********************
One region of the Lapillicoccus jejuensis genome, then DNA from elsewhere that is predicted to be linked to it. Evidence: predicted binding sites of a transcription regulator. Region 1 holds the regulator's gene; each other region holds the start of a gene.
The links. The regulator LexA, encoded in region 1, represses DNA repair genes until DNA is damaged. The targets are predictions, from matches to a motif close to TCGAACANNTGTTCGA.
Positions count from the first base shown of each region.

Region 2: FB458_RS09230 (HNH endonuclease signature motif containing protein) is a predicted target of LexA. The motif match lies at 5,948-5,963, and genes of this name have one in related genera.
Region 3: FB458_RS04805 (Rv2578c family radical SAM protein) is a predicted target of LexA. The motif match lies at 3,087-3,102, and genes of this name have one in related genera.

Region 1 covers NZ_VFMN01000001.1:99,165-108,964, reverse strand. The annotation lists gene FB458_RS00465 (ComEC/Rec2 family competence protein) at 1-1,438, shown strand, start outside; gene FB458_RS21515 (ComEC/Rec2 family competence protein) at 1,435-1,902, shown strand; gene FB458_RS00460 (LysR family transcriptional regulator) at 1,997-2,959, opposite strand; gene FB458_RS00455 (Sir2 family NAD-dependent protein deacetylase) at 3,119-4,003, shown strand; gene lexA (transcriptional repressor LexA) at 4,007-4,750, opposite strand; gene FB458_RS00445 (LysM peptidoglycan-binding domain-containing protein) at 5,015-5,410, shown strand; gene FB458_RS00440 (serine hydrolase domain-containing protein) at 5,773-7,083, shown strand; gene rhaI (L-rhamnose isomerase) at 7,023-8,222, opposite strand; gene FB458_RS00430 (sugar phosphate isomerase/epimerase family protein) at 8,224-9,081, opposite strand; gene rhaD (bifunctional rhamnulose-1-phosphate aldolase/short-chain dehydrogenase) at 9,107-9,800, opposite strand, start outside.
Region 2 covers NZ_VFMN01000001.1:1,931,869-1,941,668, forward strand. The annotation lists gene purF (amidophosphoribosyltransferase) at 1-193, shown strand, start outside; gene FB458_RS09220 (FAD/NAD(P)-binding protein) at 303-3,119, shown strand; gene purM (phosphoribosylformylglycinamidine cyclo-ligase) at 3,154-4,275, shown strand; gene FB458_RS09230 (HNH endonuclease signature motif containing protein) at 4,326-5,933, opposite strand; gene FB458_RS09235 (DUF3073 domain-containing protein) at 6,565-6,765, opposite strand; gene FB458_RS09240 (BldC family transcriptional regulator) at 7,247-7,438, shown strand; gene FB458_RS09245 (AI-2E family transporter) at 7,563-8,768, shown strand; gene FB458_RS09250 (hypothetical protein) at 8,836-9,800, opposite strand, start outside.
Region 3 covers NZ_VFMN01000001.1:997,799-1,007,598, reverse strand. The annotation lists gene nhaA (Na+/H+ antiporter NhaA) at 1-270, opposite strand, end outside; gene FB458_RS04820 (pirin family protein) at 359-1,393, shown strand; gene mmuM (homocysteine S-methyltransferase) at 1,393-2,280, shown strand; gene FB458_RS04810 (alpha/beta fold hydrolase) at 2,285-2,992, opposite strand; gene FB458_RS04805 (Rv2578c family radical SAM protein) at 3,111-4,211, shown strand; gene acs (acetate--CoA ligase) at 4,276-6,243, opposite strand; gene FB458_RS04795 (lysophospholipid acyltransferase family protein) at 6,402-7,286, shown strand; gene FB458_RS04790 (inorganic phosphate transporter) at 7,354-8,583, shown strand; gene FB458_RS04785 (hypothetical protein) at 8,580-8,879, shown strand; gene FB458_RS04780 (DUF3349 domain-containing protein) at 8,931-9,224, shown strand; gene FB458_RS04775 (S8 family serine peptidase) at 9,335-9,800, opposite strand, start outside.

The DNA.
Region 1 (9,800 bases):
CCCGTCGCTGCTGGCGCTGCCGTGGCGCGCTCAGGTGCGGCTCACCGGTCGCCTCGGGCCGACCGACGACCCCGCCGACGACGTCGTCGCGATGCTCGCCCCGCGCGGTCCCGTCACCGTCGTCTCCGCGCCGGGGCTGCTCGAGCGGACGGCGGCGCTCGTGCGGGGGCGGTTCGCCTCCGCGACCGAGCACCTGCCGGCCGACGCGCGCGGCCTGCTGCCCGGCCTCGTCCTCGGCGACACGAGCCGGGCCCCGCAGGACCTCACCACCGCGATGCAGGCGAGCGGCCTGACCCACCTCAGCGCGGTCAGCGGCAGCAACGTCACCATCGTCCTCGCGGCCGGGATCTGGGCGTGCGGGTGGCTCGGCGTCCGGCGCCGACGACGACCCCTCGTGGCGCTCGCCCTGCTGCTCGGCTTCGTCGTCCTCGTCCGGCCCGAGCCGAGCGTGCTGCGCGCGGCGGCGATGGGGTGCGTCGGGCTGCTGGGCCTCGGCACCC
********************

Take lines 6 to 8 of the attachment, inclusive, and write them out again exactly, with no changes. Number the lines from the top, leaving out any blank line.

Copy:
Region 1 covers NZ_VFMN01000001.1:99,165-108,964, reverse strand. The annotation lists gene FB458_RS00465 (ComEC/Rec2 family competence protein) at 1-1,438, shown strand, start outside; gene FB458_RS21515 (ComEC/Rec2 family competence protein) at 1,435-1,902, shown strand; gene FB458_RS00460 (LysR family transcriptional regulator) at 1,997-2,959, opposite strand; gene FB458_RS00455 (Sir2 family NAD-dependent protein deacetylase) at 3,119-4,003, shown strand; gene lexA (transcriptional repressor LexA) at 4,007-4,750, opposite strand; gene FB458_RS00445 (LysM peptidoglycan-binding domain-containing protein) at 5,015-5,410, shown strand; gene FB458_RS00440 (serine hydrolase domain-containing protein) at 5,773-7,083, shown strand; gene rhaI (L-rhamnose isomerase) at 7,023-8,222, opposite strand; gene FB458_RS00430 (sugar phosphate isomerase/epimerase family protein) at 8,224-9,081, opposite strand; gene rhaD (bifunctional rhamnulose-1-phosphate aldolase/short-chain dehydrogenase) at 9,107-9,800, opposite strand, start outside.
Region 2 covers NZ_VFMN01000001.1:1,931,869-1,941,668, forward strand. The annotation lists gene purF (amidophosphoribosyltransferase) at 1-193, shown strand, start outside; gene FB458_RS09220 (FAD/NAD(P)-binding protein) at 303-3,119, shown strand; gene purM (phosphoribosylformylglycinamidine cyclo-ligase) at 3,154-4,275, shown strand; gene FB458_RS09230 (HNH endonuclease signature motif containing protein) at 4,326-5,933, opposite strand; gene FB458_RS09235 (DUF3073 domain-containing protein) at 6,565-6,765, opposite strand; gene FB458_RS09240 (BldC family transcriptional regulator) at 7,247-7,438, shown strand; gene FB458_RS09245 (AI-2E family transporter) at 7,563-8,768, shown strand; gene FB458_RS09250 (hypothetical protein) at 8,836-9,800, opposite strand, start outside.
Region 3 covers NZ_VFMN01000001.1:997,799-1,007,598, reverse strand. The annotation lists gene nhaA (Na+/H+ antiporter NhaA) at 1-270, opposite strand, end outside; gene FB458_RS04820 (pirin family protein) at 359-1,393, shown strand; gene mmuM (homocysteine S-methyltransferase) at 1,393-2,280, shown strand; gene FB458_RS04810 (alpha/beta fold hydrolase) at 2,285-2,992, opposite strand; gene FB458_RS04805 (Rv2578c family radical SAM protein) at 3,111-4,211, shown strand; gene acs (acetate--CoA ligase) at 4,276-6,243, opposite strand; gene FB458_RS04795 (lysophospholipid acyltransferase family protein) at 6,402-7,286, shown strand; gene FB458_RS04790 (inorganic phosphate transporter) at 7,354-8,583, shown strand; gene FB458_RS04785 (hypothetical protein) at 8,580-8,879, shown strand; gene FB458_RS04780 (DUF3349 domain-containing protein) at 8,931-9,224, shown strand; gene FB458_RS04775 (S8 family serine peptidase) at 9,335-9,800, opposite strand, start outside.